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Rep. Andy Biggs

Screenshot from Rep. Andy Biggs' Instagram.

Reprinted with permission from Alternet

An ethics complaint has been filed against three Republican members of Congress over their participation in events that led to the violent and deadly January 6 attempted coup at the U.S. Capitol.

Reps. Madison Cawthorn of North Carolina, and Paul Gosar and Andy Biggs of Arizona are accused of "a seditious conspiracy to use force to prevent Congress from carrying out its constitutional and statutory duties to count the votes of the Electoral College," by the Campaign for Accountability, a government ethics watchdog founded by two former members of CREW.

If the House Ethics Office finds any or all of the three Republicans violated federal law, the group is asking for them to be expelled.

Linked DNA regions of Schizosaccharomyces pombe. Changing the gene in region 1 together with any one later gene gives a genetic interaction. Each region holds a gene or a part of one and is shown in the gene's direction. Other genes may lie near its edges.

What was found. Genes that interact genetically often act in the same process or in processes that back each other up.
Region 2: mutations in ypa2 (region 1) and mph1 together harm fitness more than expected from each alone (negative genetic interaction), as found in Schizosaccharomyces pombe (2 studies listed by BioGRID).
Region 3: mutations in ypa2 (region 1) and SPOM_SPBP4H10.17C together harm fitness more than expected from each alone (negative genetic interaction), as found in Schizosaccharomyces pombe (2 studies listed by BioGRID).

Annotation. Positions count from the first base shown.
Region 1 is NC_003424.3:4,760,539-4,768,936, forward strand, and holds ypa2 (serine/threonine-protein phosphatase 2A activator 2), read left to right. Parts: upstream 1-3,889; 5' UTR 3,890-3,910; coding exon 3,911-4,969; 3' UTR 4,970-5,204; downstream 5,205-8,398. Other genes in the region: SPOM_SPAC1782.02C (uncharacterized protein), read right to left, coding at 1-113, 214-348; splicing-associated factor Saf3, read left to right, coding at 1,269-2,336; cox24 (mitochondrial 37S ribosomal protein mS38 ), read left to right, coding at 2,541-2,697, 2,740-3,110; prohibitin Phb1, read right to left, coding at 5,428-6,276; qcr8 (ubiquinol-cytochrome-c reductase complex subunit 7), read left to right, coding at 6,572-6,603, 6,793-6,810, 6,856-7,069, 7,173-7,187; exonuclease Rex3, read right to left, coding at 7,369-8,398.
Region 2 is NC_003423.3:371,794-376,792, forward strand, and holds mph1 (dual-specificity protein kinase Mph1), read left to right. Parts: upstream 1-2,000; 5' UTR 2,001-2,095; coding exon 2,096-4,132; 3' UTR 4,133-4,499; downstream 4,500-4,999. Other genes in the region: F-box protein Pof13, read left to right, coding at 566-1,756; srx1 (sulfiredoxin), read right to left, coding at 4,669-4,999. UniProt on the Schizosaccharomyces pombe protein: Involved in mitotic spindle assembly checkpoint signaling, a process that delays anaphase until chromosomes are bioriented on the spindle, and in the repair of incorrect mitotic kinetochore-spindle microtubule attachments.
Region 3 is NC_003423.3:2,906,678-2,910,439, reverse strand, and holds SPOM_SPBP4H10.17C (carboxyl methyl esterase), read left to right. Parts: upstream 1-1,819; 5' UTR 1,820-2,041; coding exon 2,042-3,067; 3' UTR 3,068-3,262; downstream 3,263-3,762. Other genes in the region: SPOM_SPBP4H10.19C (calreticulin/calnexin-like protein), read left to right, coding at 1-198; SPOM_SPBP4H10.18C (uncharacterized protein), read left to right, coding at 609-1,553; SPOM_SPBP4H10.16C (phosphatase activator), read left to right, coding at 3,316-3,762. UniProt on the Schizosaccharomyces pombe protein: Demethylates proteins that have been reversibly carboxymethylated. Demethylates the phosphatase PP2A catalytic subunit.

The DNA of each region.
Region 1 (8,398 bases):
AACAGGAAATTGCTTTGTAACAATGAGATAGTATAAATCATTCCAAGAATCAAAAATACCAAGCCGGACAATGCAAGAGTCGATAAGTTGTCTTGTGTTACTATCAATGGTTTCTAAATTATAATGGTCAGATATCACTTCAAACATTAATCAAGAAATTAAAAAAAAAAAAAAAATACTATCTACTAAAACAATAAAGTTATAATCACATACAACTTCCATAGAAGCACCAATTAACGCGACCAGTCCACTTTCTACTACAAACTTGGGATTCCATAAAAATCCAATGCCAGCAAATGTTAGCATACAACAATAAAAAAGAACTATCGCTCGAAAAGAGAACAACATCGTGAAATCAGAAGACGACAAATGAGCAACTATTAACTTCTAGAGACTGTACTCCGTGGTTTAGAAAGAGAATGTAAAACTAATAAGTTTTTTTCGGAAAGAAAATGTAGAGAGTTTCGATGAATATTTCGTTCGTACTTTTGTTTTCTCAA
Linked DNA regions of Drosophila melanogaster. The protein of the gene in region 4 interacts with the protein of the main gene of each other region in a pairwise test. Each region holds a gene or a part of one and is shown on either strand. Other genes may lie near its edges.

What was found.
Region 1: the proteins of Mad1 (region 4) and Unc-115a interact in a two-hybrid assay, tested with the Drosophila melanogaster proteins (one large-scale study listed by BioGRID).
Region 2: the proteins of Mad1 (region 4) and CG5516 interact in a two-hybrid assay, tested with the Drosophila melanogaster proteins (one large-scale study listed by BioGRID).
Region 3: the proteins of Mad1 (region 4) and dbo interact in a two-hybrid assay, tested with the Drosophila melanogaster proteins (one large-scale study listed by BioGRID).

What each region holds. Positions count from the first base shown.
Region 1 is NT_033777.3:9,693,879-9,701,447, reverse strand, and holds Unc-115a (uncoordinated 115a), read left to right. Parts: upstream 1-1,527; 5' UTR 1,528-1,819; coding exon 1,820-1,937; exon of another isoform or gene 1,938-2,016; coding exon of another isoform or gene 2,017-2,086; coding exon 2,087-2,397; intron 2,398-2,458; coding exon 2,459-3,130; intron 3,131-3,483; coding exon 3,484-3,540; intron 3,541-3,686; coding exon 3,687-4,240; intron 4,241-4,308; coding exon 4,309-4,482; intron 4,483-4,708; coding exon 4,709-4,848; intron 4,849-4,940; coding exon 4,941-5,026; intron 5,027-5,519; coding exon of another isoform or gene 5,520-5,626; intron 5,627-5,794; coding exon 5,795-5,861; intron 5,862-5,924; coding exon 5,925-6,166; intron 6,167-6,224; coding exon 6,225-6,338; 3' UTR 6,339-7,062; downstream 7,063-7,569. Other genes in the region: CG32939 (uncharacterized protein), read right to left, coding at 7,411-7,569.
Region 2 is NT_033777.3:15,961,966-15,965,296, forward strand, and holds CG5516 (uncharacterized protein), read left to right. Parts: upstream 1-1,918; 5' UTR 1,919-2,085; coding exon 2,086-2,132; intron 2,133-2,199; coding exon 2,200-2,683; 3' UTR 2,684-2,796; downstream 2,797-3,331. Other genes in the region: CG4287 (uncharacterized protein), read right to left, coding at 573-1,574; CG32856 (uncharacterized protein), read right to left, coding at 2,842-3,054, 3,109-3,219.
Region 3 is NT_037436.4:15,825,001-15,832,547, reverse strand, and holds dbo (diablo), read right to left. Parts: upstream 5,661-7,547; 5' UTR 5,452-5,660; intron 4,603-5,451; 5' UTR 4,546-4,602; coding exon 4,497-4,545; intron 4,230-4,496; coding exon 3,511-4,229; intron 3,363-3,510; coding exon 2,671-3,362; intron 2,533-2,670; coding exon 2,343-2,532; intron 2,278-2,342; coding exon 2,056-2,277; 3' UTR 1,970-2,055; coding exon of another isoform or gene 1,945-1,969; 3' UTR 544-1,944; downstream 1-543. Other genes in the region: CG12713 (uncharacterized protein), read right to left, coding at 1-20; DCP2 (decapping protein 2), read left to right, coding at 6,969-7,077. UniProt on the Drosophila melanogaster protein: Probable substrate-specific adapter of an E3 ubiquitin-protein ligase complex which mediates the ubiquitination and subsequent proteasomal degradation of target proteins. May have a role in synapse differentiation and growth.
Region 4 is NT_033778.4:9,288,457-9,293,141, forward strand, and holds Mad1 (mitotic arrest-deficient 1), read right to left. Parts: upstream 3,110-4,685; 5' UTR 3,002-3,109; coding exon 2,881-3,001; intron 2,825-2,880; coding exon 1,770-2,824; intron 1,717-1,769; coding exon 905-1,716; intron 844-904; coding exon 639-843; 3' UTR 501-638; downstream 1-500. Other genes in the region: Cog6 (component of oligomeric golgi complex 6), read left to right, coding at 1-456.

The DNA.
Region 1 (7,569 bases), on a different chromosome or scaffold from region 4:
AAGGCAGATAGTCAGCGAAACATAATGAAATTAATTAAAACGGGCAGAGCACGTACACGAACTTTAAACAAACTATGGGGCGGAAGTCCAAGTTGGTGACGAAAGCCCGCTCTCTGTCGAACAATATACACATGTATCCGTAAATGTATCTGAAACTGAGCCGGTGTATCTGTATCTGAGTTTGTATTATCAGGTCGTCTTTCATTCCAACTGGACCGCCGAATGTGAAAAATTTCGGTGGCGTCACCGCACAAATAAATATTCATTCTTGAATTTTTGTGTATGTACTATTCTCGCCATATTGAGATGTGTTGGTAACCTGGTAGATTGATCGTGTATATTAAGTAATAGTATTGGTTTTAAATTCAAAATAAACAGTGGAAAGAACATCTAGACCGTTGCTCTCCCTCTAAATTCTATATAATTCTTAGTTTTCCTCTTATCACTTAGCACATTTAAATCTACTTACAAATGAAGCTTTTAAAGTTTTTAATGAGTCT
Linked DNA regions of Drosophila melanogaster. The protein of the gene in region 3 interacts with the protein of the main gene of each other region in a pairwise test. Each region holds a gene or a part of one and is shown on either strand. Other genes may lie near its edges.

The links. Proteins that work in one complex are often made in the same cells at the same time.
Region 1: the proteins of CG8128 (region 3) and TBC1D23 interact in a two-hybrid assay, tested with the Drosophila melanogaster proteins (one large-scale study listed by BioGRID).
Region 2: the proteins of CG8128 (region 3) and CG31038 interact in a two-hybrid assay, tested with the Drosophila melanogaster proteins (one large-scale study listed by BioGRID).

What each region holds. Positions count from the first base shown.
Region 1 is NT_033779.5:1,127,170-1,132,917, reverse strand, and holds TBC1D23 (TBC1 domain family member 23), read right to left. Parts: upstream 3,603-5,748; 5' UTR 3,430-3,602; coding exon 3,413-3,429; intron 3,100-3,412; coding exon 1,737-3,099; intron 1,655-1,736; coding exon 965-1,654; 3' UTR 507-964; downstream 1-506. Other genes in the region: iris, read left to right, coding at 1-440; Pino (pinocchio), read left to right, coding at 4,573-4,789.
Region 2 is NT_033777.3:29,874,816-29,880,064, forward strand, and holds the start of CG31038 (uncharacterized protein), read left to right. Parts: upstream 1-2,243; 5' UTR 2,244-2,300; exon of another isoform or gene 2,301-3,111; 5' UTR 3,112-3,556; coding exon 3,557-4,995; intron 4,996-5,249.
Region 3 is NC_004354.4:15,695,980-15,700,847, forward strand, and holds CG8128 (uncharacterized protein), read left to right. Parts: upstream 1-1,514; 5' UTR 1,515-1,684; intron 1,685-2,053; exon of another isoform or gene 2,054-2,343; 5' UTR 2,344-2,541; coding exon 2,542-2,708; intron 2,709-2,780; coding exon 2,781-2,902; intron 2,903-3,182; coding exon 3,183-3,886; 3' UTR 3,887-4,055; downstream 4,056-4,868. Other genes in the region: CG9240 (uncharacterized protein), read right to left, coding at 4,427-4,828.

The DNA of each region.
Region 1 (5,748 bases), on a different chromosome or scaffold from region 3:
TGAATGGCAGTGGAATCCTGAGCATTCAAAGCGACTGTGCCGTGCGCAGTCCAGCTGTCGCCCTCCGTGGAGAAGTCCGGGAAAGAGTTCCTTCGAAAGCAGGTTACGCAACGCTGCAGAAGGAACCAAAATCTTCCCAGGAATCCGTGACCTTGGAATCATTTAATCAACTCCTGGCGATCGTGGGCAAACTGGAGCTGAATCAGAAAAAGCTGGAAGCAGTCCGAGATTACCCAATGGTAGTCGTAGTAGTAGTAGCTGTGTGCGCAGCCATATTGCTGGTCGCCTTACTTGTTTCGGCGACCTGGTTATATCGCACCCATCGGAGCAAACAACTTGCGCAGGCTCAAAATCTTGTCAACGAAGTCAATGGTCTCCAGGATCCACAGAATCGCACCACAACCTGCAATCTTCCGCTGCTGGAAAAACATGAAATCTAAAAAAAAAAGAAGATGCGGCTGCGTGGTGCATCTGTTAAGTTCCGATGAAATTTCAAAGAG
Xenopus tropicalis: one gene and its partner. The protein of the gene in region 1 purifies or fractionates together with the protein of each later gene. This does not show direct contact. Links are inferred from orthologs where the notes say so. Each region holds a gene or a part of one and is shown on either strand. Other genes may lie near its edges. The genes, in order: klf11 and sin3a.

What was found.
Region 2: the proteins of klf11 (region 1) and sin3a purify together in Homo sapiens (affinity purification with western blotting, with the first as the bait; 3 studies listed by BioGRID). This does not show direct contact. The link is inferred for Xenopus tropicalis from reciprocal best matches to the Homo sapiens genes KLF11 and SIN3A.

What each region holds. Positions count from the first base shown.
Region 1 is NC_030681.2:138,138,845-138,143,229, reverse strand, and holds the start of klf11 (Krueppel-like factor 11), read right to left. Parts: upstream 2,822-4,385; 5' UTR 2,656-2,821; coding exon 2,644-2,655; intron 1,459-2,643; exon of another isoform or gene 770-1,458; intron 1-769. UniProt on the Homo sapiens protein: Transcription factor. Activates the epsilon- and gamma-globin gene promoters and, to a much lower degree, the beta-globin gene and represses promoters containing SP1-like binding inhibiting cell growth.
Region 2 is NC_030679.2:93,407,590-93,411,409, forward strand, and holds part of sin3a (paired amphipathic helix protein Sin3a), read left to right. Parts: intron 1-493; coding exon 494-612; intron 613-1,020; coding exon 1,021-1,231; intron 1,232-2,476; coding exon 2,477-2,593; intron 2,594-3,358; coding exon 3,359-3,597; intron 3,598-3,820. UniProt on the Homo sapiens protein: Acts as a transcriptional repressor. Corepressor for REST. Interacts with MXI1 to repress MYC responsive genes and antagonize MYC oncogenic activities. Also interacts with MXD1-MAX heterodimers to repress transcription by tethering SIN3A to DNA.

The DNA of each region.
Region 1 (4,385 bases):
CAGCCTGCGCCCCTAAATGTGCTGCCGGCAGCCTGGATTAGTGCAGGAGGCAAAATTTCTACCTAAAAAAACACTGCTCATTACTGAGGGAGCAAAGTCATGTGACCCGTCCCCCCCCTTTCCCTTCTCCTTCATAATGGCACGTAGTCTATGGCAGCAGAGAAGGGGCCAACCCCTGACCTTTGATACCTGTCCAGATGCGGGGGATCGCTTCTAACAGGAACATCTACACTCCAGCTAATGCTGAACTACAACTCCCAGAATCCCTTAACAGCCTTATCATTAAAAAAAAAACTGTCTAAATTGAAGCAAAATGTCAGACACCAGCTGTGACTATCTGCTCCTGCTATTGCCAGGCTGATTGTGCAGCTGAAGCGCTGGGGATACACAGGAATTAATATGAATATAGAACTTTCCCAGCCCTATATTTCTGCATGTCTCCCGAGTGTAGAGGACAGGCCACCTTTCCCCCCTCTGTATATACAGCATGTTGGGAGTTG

Cawthorn spoke at President Trump's January 6 rally (photo), barely hours before the armed insurrection.

"This crowd has some fight in it," Cawthorn told Trump's MAGA supporters. "The Democrats, with all the fraud they have done in this election, the Republicans hiding and not fighting, they are trying to silence your voice. Make no mistake about it, they do not want you to be heard."

North Carolina's WLOS reports that "despite his tweets urging 'millions of patriotic Americans stand for their country,' Cawthorn said he felt no culpability in what unfolded" the day of the attempted coup.

"I don't feel I had any responsibility for them attacking the Capitol," Cawthorn said.

Two days before the domestic terror attack he posted this:


Gosar and Biggs also bear significant responsibility, according to the lead organizer.

"Far-right activist Ali Alexander, who helped rally Trump's supporters ahead of Congress' electoral count, has claimed he planned a rally that preceded the riot with the support of Gosar and Biggs," The Hill reports, citing an article in The Washington Post.

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